AMMAN— As Jordanians rallied around the government's fight against the self-described Islamic State, religious leaders working to stop the spread of extremist ideology warned that force alone will not slow the growth of the extremist group.
Young people in the Jordanian capital, Amman, say they don’t understand the attraction to the militant group that calls itself the Islamic State. They suspect Islamic State fighters must be paid well. Otherwise who would join?
Mohammad al-Salhy, a 16-year-old warming up for a football match in a park, said poor economies in the region are partially to blame.
He guessed that the Islamic State must pay about $1,400 a month, as opposed to the average Jordanian salary of about $400 a month, to draw recruits from among the poor.
But religious leaders said it’s definitely more than just money that drives young people to extremist groups.
Abdel Salam Fendi, the Imam of Amman's Salman Al Assaf mosque, said some societies nurture terrorism and extremism by hindering moderate Islamic groups.
He said some societies are intolerant of Muslims, driving people away from the mainstream, moderate Islam. Other religious leaders said there are even more fundamental problems driving people towards extremism.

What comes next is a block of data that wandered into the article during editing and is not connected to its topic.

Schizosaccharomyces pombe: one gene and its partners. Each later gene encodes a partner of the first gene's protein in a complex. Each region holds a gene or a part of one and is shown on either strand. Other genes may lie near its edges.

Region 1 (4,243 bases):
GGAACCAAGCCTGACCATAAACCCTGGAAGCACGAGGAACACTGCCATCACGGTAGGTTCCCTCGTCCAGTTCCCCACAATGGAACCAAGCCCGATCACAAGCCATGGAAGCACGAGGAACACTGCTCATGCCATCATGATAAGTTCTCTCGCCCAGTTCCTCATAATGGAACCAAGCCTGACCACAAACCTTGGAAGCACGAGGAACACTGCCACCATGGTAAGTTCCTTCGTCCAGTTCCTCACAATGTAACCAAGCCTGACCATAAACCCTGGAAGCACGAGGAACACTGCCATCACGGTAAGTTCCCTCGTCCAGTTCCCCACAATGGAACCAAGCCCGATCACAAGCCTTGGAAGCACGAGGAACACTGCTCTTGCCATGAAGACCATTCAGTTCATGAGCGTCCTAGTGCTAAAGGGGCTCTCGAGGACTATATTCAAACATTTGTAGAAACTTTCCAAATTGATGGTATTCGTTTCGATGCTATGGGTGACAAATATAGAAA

“Democracy, justice and freedom is the real way to fight these flare-ups and to fight extremism wherever it is," said Nimer al-Assaf, former chair of the Islamic Action Front, the political wing of Jordan's Muslim Brotherhood, a religious and political organization influential both in the government and the opposition.
Al-Assaf said when there is justice, people "don’t need to rise up against anything, because generally, people like to live in peace.”
He said militant extremists like those in the Islamic State group will continue to attract recruits as long as people feel they are denied social justice.
Political reform, he added, must be coupled with religious reform to slow the growth of the extremist group. He said religious leaders should increase the availability of Islamic education because many of those recruits have simply been taught wrong.
"There should be amnesty for the people who withdraw from this organization," he said. "And also those who will give themselves up peacefully ... should go through an educational program because I honestly believe, some of those people are misguided.”
The patriotic youth in the park, however, were less forgiving. Just before the footballers ran on to play, 14-year-old Rami el-Salaheen said the only thing the government should do is to protect the borders and fight back against Islamic State militants abroad.
He said Islamic State fighters must be insane, unable to tell right from wrong. He added that it could also be that a criminal organization simply attracts criminal minds.